- Your story angles are ordinary and predictable. With titles like “Melora Walters interview: Director of the movie ‘Waterlily Jaguar’”, “Director Justin Foia on his new movie ‘Point Defiance’”, and “Tiffany Rhodes: Everything you need to know about her rise in Hollywood”, among many others, you’re doing a terrible job highlighting the uniqueness and importance of your subjects. These poor filmmakers struggle and sweat to get their work into the world, and yet you do nothing to command the attention of an audience that’s thirsty for freshness.
- Your social media presence requires a page one rewrite. You’re in the business of nerd culture — a community that’s known for devouring the content of its favorite franchises like a pack of rabid wolverines — and yet other than a few likes, you have almost no engagement whatsoever. Get the conversation moving; it’s not hard to get geeks talking about stuff they love.
- I’m pretty sure you have a concrete parking barrier in charge of the quality control of your content. Why the hell has a rash of “Karen” articles broken out on a website about TV & film? “Is Karen your neighbour? These Nextdoor app posts say yes”. “Please don’t call our manager: All the best Karen memes”. “These Karen memes yelled at us for an hour about expired coupons”. “The best Karen memes: These will inspire you to talk to the manager”. I know that freelance writers, recent grads, and greenhorn interns are a fun and easy lot to exploit for cheap labor, but you don’t have to publish EVERYTHING they write. If you don’t fire your senior editor, then at least give them a proper verbal thrashing, but only if local laws prohibit you from chaining them to the nearest post and flogging them in public.
Right. Enough haughty bitching. (Reminder: I did this out of love. And plenty of frustration. But mostly love.)
I won’t bore you with the details of my professional experience; that’s what the attached resume is for. But what I will do is serenade you with how I created relevant, engaging content to increase my previous company’s monthly blog traffic from 13,000 visitors to over 400,000 visitors, and increased the newsletter subscribers from 6,000 to over 50,000, during my time there; and how I’ve cultivated more than 5,000 average monthly Medium views, 650+ Medium followers, and more than 1,000 Twitter followers with my content alone in just over a year. Not bad for a music major without a marketing budget.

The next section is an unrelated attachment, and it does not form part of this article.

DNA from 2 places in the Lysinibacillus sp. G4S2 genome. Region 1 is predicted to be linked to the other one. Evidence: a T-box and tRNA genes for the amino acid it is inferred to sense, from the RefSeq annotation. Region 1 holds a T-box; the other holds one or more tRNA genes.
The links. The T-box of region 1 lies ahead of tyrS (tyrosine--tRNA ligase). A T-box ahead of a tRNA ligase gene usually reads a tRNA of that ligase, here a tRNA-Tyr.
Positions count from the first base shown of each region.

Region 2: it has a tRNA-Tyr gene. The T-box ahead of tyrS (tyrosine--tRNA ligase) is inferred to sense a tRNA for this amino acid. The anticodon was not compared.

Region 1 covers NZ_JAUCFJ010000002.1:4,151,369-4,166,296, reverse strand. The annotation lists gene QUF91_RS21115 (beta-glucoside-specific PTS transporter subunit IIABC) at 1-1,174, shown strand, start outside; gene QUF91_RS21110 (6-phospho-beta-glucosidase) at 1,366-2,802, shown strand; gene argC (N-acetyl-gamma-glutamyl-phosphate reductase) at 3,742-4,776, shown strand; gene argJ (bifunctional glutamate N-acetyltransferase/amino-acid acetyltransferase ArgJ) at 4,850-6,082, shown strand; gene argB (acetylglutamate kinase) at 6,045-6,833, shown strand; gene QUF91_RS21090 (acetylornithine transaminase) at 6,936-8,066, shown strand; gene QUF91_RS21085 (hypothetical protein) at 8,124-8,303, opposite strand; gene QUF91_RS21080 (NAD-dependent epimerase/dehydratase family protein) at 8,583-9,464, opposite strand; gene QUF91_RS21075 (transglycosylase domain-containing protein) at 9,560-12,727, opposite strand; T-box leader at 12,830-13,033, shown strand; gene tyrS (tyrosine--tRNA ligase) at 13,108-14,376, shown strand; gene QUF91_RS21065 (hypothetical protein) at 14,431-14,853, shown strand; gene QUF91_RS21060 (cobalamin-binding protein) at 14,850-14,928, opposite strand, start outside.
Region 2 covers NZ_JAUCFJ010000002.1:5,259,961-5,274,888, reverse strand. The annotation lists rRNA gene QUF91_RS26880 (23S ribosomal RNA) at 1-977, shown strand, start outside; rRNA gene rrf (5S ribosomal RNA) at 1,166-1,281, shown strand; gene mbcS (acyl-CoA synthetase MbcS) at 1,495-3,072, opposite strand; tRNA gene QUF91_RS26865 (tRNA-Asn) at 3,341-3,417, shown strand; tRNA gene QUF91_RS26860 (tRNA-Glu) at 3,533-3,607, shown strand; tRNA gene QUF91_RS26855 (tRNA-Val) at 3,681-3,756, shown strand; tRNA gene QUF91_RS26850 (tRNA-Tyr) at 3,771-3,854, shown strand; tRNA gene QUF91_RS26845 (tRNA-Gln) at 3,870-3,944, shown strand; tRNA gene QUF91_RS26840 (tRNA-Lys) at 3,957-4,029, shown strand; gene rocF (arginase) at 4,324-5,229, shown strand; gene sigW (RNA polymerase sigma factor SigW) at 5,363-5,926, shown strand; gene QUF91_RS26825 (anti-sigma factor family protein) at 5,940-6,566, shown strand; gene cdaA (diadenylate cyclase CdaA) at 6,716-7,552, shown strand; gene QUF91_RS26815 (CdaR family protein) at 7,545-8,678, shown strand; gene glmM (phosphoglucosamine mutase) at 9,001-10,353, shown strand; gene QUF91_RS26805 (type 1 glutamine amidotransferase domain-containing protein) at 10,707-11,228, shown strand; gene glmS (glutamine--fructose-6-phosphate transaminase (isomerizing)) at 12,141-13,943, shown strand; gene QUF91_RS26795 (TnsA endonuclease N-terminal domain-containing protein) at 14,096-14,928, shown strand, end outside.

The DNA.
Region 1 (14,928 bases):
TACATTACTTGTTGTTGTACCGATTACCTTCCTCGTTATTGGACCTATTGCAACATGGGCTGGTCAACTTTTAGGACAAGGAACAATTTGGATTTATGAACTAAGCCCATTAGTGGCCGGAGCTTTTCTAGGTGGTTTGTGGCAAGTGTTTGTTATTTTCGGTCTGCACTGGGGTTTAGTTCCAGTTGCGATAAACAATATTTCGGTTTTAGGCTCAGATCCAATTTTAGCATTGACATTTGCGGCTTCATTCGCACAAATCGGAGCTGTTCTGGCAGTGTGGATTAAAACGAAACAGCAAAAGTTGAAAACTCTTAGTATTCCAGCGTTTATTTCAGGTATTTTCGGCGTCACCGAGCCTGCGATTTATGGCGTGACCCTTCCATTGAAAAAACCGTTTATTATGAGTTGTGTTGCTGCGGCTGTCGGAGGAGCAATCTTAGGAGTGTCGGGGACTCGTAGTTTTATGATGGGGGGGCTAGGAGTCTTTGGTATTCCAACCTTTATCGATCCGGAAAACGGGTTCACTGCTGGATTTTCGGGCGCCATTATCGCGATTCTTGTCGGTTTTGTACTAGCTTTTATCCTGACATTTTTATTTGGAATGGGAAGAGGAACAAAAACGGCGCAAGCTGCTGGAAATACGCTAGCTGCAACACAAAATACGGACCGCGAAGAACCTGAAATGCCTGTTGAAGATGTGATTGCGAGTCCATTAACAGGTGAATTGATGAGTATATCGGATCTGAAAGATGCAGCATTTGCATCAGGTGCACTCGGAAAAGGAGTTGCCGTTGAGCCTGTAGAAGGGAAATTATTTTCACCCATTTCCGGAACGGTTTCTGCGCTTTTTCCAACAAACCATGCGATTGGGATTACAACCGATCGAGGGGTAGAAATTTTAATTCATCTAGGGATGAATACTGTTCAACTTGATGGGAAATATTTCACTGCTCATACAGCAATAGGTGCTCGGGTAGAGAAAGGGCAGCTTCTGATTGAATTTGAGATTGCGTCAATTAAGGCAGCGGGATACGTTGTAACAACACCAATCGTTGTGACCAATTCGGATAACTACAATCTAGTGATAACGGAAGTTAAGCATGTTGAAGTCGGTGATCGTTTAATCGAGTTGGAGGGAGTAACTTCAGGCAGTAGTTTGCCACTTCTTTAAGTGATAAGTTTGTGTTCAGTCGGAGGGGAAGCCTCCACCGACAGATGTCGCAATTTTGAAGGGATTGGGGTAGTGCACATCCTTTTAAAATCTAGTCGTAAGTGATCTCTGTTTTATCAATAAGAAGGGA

Look. Film Daily has the potential to become a necessary part of a film lover’s reading diet, a one-stop resource for aspiring filmmakers, and become THE publication that’s always just ahead of the times instead of lagging behind, struggling to keep up, and running out of breath. You’ve got some serious problems to fix, but luckily for you, because of the light-speed momentum of digital content, today’s audiences have just enough useful amnesia to forget that you tried to pass yourselves off as a film & TV site while force-feeding them “Karen” memes. No forgiveness will be necessary.
Are you ready to get sober up and put out some real content that provokes, attracts, and engages? Or are you going to stay on the sidelines of the entertainment industry while some other publication goes for victory laps?
Are you eager to set up a throne at the top of the cultural commentariat crag with content that dazzles and originality that frightens? Or are you going to keep doing what you’re doing?
Are you going to hire on an eager, experienced, and reckless mind that will be yours to unleash on an unsuspecting audience? Or are you going to “look at other applicants”?
Don’t blow it.
Ars gratia artis.
Can you believe they haven’t gotten back to me yet?